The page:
Intel’s Skylake CPU will be bringing in a new chipset, and thanks to a leaked roadmap we now know what will be following Intel’s 900-series. Currently, Intel are calling the newest chipset the 100-series – at least in early internal developmental documents that have somehow found their way into the hands of VR-Zone.
For those who have knowledge of Intel’s 900-series chipset, this newest arrival in Intel’s family should seem fairly familiar. The 100 series will consist of a single PCH silicone and there’ll be different variants by simply ‘toggling’ features (in other words, enabling or disabling them for the higher or lower end parts).
It’s looking like we’ll be seeing Intel’s Skylake (which is the Broadwell successor) in four distinct packages, falling into two basic flavors. The first is SLK-S which will be the standard LGA socket, allowing you to remove the chip and replace it with a different model (for example how you’d remove say the 4670L and put in a 4770K if you’ve got a Haswell). Then there’s three variants of BGA, the first is the the SLK-U ultra-low power BGA (targeted at Ultrabooks). Next up is the SLK-Y mainstream BGA (for small form factor or ready made PC’s… no CPU upgrades here) and SLK-H (Another BGA – made for regular Notebooks).
Intel’s Skylake will use the 14nm process and be using the DDR4 memory technology to increase the bandwidth available to the CPU. This will likely be even more important since the integrated GPU of these machines struggles when relying on DDR3 memory bandwidth, something owners of AMD’s APU’s have found out first hand. This is due to of course the CPU and GPU ‘sharing’ the bandwidth of DDR3.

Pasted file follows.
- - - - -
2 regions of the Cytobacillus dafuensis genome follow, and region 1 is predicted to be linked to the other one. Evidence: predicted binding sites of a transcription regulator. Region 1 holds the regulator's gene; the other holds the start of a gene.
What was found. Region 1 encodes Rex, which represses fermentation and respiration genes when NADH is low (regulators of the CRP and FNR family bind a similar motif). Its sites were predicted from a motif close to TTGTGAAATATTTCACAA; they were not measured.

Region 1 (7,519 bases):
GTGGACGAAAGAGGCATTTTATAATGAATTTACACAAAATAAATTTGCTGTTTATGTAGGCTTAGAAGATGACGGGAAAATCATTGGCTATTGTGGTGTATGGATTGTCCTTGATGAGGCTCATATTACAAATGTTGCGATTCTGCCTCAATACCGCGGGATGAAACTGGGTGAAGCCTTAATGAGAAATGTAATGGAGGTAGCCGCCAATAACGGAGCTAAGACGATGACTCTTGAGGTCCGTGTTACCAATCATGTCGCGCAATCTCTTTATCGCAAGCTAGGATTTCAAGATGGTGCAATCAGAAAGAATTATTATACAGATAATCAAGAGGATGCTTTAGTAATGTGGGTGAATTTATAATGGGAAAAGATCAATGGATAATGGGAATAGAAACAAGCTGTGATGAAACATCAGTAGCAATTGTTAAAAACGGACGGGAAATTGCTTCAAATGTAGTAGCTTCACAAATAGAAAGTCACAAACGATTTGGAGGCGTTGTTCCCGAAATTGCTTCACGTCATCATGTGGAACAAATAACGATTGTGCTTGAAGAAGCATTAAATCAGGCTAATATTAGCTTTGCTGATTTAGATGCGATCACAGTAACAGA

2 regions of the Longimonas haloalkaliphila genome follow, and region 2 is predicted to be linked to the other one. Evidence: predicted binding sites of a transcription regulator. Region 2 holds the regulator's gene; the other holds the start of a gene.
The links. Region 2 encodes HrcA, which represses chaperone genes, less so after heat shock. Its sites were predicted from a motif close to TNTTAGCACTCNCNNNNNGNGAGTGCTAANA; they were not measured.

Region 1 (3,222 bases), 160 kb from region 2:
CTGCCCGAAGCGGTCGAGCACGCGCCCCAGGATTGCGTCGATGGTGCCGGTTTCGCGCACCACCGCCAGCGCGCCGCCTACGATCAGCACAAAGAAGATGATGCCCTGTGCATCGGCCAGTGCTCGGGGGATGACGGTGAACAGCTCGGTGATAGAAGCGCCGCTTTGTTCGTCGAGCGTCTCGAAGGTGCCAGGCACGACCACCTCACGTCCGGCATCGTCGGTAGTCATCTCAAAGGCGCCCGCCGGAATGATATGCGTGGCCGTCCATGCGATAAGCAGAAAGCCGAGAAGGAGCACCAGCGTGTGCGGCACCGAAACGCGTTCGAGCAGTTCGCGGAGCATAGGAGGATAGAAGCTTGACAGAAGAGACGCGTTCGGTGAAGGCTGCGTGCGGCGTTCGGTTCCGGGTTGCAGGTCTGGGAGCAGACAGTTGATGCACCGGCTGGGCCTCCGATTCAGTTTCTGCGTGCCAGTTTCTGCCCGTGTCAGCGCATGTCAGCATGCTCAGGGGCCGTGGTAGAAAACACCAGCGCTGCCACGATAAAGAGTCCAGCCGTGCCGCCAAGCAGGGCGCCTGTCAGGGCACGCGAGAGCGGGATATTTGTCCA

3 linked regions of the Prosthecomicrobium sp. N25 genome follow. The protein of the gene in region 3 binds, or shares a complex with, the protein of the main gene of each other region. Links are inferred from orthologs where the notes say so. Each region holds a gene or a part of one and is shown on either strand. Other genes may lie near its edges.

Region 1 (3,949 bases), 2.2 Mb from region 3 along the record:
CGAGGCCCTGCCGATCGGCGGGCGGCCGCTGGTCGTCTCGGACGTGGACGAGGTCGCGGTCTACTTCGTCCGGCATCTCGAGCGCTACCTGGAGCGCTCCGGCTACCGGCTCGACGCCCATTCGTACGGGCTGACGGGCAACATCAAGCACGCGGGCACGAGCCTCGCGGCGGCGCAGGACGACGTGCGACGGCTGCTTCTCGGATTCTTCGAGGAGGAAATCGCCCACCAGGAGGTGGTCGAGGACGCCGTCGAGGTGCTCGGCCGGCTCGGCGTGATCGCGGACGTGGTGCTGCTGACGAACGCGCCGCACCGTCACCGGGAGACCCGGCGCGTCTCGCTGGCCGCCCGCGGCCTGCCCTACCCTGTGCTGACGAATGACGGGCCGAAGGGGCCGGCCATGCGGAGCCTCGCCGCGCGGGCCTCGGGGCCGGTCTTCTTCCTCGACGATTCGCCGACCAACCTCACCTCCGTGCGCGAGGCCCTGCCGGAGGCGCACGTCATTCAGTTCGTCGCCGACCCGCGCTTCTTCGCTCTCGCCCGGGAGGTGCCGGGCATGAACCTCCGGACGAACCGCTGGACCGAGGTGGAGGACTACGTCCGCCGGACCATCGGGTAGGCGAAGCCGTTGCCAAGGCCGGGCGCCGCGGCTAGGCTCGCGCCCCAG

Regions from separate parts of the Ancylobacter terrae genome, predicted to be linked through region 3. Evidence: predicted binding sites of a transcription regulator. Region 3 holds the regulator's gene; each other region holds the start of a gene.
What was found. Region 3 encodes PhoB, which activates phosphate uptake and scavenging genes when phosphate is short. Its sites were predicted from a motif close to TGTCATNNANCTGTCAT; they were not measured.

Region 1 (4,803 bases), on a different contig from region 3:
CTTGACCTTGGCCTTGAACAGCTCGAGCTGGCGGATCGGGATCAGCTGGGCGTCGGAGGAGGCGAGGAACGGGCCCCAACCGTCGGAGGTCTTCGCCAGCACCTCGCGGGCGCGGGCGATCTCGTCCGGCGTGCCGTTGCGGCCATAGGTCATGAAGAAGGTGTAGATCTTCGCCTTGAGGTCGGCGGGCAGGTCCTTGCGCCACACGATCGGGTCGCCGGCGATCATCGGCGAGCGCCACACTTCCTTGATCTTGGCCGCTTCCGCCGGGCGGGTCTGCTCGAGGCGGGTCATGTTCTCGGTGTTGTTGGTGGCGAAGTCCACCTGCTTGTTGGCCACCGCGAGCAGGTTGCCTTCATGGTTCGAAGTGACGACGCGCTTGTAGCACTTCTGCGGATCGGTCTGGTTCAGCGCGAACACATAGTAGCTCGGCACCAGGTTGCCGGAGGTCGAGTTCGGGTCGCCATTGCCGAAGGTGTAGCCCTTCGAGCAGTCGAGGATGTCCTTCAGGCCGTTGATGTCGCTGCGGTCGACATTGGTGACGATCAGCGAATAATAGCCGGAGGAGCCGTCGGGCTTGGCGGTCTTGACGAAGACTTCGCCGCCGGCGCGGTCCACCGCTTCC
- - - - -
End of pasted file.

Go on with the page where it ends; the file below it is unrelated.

Thunderbolt will be making a return, only an upgraded and improved performance version enabled by a “Apline Ridge” controller. For those who’re interested in the usage of wireless connectivity, Intel have you covered. There’ll be the “Snowfield Peak” which will be both Wi-Fi and Bluetooth, Next up we’ve got “Douglas Peak” WiGig and Bluetooth, “Pine Peak” WiGig, XMM726x 4G LTE controllers, and/or “Jacksonville” GbE wired Ethernet controllers depending on the processor in question.
But before you get the hammer and raid your piggy-bank we don’t have an exact release date as yet. Despite the slides offering a tantalizing 2015 date, it could still mean any point within that year. Indeed there could still be a delay or worse still, Skylake could see a late Q4 release, meaning it’ll possibly not be readily available to customers until early 2016.
Of course for those of you who’re hoping to simply plop a Skylake CPU into their existing Haswell (or Broadwell) based rig, you’ll likely be out of luck as it’s looking like we’ll be having an entirely new socket (it is Intel after all). Then again, likely we’ll be seeing DDR4 and other technologies be the standard by this point, therefore it’s likely your memory won’t be any use anyway.
Of course if you happen to already have a Sandy, Ivy or Haswell (or a good AMD rig) it’s a bit difficult to recommend jumping abroad the Broadwell train. For gamer’s in particular right now is a bit of a dicey time in the PC hardware market. Just remember that if you’re a PC gamer, or plan to change around the parts of your machine (or sell bits later on) you’ll likely want to stick with the LGA socket for Skylake so that you’ll be able to change parts to your hearts content (but your wallets dismay!).